A Walk through the Book of Luke
March 20, 2023
Jesus at a Pharisee’s house
“Healing a man with dropsy.”
The Gospels speak of many ailments. We’ve read and listened to the healings by Jesus of blindness, deafness, leprosy, bleeding, and demon possession. In today’s reading from Luke, Jesus heals a man with dropsy.
Today we no longer call the ailment the man had dropsy; now, it’s referred to as Edema. Edema is characterized by excess watery fluid collecting in the body’s cavities or tissues. Usually, this illness is connected with congestive heart failure, as well as liver or kidney failure.
In today’s lesson, Jesus also shares two parables. First, he is at the home of a Pharisee enjoying a meal. He uses the example of a banquet in each of them.
Let’s look at today’s reading from the book of Luke.
“One Sabbath, when Jesus went to eat in the house of a prominent Pharisee, he was being carefully watched. There in front of him was a man suffering from abnormal swelling of his body. Jesus asked the Pharisees and experts in the law, “Is it lawful to heal on the Sabbath or not?” But they remained silent. So, taking hold of the man, he healed him and sent him on his way.
Then he asked them,
“If one of you has a child or an ox that falls into a well on the Sabbath day, will you not immediately pull it out?”
And they had nothing to say.
When he noticed how the guests picked the places of honor at the table, he told them this parable: “When someone invites you to a wedding feast, do not take the place of honor, for a person more distinguished than you may have been invited. If so, the host who invited both of you will come and say to you, ‘Give this person your seat.’ Then, humiliated, you will have to take the least important place. But when you are invited, take the lowest place so that when your host comes, he will say to you, ‘Friend, move up to a better place.’ Then you will be honored in the presence of all the other guests. For all those who exalt themselves will be humbled, and those who humble themselves will be exalted.”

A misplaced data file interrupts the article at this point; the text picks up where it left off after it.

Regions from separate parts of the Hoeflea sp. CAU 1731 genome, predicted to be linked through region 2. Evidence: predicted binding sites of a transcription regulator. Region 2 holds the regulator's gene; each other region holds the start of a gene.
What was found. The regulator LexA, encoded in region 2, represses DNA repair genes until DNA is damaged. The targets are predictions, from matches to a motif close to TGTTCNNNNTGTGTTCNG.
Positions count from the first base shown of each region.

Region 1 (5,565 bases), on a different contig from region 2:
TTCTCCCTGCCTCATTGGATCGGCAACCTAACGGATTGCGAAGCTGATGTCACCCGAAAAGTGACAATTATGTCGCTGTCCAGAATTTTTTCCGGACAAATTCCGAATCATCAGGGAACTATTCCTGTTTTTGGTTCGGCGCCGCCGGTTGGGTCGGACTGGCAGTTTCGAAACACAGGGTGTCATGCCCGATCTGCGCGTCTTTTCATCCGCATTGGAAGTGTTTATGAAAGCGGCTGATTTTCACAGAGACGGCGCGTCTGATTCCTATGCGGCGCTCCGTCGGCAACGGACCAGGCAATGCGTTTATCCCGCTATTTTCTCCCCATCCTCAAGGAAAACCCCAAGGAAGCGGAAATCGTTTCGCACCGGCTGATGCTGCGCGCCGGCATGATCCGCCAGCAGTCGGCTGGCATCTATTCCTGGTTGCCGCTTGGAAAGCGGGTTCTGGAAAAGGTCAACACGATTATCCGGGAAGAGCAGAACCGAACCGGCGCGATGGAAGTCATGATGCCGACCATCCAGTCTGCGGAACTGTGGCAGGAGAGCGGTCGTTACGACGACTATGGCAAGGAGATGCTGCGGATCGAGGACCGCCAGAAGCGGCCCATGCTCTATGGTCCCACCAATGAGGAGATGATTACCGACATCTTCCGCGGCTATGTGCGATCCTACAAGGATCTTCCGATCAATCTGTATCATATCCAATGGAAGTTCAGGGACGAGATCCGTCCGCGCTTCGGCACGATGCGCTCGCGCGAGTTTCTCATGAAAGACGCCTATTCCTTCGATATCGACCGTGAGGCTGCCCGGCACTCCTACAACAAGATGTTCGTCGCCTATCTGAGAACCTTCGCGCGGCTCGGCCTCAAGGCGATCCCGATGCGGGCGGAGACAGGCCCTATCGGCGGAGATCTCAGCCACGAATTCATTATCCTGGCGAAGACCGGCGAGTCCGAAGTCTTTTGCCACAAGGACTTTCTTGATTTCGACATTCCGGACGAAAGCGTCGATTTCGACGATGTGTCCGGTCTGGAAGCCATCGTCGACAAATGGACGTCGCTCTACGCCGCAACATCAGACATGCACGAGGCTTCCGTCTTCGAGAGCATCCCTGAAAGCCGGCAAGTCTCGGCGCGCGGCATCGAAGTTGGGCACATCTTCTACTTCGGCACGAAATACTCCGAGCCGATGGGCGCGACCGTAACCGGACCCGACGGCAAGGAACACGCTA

Then Jesus said to his host, “When you give a luncheon or dinner, do not invite your friends, your brothers or sisters, your relatives, or your rich neighbors; if you do, they may invite you back, and so you will be repaid. But when you give a banquet, invite the poor, the crippled, the lame, the blind, and you will be blessed. Although they cannot repay you, you will be repaid at the resurrection of the righteous.”
One has to wonder why a person with dropsy was at the home of a Pharisee. The passage notes that Jesus was being carefully watched. Perhaps the Pharisee invited the ailing man to see if Jesus would heal him on the Sabbath. This would result in Jesus being trapped and accused of not following the Sabbatical rules.
In his case, before healing the man, Jesus asks the Pharisees and experts of the law a question:
When Jesus did ask a question about what was lawful on the Sabbath, He was never asking permission. Instead, Jesus was putting the religious leaders on the spot. Nevertheless, in each case, He always healed the ailing person.
In today’s devotion, Jesus’ follow-up question speaks to the heart of the matter concerning the Sabbath.